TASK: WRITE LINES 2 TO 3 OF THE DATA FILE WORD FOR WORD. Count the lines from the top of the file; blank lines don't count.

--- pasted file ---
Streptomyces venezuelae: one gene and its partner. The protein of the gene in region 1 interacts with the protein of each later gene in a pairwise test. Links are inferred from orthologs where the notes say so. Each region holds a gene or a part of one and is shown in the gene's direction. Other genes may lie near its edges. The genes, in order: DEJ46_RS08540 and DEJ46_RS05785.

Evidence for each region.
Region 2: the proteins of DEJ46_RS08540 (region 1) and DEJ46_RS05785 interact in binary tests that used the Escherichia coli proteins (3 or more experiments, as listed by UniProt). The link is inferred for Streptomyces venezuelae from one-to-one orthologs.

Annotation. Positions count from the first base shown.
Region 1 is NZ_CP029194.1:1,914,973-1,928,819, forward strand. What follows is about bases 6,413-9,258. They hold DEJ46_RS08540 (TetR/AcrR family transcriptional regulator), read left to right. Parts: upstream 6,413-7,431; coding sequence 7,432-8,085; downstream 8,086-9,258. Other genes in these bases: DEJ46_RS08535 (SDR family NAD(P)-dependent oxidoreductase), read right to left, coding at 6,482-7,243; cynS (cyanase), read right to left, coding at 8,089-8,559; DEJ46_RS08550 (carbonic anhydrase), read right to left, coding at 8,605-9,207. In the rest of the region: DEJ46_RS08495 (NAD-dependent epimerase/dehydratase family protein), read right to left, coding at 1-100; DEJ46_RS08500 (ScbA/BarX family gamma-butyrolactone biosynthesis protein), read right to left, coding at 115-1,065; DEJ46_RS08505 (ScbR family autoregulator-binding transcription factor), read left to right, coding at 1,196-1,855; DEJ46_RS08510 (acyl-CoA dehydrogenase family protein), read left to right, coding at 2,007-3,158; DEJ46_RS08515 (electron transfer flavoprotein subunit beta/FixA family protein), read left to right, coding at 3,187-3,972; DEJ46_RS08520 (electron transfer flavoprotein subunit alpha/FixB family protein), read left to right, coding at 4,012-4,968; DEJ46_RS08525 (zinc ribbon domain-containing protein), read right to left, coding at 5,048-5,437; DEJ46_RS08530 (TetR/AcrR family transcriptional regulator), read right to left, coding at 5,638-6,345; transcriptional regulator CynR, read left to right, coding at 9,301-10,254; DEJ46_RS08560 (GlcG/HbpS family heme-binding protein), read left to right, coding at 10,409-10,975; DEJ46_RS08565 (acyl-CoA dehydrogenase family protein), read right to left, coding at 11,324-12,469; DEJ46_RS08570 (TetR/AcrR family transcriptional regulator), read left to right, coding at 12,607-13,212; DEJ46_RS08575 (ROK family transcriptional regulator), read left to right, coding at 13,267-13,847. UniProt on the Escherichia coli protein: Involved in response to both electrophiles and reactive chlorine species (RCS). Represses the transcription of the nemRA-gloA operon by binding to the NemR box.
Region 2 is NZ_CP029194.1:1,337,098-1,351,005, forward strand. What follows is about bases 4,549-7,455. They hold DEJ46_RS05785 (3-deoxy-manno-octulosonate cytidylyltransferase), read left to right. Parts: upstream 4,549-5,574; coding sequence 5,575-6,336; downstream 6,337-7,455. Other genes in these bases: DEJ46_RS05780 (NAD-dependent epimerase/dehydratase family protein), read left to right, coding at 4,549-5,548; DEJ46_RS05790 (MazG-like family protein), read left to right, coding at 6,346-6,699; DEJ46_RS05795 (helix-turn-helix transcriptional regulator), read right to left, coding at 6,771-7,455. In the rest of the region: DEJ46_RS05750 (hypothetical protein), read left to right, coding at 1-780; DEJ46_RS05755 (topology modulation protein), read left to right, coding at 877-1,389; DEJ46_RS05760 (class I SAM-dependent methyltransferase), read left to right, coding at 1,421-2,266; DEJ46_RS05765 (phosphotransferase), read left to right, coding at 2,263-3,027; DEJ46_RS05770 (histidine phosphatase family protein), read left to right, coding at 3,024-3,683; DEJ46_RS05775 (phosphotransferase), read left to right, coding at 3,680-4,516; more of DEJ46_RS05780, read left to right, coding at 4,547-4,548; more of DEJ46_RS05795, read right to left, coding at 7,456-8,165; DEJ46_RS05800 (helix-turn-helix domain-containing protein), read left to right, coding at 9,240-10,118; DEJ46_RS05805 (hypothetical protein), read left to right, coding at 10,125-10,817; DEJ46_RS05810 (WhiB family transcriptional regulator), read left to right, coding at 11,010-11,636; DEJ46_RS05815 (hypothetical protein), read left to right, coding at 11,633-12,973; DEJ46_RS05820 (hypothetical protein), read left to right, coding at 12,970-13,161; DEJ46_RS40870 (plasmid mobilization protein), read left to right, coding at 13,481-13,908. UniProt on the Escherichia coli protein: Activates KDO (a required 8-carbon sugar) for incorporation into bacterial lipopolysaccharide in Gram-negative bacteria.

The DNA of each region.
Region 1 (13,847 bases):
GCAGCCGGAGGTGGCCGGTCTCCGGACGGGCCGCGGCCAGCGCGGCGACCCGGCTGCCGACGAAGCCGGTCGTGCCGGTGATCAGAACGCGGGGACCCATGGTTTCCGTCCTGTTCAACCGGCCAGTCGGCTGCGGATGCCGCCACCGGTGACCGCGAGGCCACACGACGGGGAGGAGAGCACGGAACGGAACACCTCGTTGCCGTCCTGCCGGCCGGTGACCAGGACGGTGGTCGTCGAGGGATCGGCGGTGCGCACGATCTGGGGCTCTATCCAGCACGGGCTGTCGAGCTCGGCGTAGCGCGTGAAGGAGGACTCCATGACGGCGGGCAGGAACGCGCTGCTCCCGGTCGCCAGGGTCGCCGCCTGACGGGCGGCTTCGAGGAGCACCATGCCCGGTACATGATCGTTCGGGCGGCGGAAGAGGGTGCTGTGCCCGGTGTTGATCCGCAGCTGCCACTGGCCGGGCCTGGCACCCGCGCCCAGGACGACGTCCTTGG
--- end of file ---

Evidence for each region.
Region 2: the proteins of DEJ46_RS08540 (region 1) and DEJ46_RS05785 interact in binary tests that used the Escherichia coli proteins (3 or more experiments, as listed by UniProt). The link is inferred for Streptomyces venezuelae from one-to-one orthologs.